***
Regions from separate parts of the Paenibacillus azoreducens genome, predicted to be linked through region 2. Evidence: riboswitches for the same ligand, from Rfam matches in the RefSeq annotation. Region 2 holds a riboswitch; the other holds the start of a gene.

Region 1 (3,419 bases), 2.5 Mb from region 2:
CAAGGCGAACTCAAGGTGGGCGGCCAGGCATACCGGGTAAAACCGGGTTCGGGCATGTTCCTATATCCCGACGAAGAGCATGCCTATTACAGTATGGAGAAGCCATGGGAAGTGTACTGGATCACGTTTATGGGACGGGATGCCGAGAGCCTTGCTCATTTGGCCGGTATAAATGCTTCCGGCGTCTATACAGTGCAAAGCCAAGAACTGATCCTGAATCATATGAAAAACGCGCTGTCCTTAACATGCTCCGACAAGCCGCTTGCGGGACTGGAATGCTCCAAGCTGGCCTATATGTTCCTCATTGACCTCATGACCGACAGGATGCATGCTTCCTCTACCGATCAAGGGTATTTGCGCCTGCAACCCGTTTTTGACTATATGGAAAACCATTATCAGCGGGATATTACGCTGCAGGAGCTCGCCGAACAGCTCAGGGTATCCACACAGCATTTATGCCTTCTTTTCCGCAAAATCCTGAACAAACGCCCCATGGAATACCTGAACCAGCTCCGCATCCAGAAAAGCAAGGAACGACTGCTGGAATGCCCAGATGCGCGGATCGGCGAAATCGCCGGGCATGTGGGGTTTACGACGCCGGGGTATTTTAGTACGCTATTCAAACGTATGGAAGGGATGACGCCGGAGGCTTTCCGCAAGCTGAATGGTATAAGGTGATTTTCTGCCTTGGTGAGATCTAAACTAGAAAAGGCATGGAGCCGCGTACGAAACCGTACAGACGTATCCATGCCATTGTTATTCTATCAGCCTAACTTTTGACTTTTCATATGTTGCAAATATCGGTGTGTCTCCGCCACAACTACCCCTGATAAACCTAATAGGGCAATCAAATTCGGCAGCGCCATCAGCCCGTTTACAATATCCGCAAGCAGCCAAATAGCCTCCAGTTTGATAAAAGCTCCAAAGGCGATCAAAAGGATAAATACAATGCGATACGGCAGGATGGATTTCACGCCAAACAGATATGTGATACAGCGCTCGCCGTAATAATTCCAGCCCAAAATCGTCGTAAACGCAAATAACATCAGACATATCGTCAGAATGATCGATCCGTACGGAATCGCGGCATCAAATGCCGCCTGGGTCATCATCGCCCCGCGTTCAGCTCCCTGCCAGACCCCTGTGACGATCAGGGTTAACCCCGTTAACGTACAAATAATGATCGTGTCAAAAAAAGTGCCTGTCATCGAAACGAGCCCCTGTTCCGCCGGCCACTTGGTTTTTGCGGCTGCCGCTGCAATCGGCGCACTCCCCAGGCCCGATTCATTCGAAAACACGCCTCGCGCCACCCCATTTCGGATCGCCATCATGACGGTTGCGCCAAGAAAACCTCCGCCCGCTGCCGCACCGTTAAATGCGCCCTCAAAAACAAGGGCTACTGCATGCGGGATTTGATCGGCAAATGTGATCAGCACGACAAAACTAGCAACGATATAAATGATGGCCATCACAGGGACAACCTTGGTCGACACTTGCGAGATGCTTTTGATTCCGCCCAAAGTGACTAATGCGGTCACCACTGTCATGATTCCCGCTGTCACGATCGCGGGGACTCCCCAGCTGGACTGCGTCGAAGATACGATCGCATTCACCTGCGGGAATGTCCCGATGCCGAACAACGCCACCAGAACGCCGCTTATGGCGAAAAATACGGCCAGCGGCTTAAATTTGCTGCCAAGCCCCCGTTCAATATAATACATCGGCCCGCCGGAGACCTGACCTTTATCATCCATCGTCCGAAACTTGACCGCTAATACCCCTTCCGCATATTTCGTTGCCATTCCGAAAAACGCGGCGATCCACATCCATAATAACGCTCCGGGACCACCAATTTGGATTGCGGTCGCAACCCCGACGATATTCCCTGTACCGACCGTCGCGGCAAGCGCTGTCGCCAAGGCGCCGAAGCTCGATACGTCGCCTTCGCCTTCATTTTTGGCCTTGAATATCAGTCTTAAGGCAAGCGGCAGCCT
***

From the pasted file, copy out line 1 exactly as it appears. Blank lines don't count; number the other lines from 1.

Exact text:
Regions from separate parts of the Paenibacillus azoreducens genome, predicted to be linked through region 2. Evidence: riboswitches for the same ligand, from Rfam matches in the RefSeq annotation. Region 2 holds a riboswitch; the other holds the start of a gene.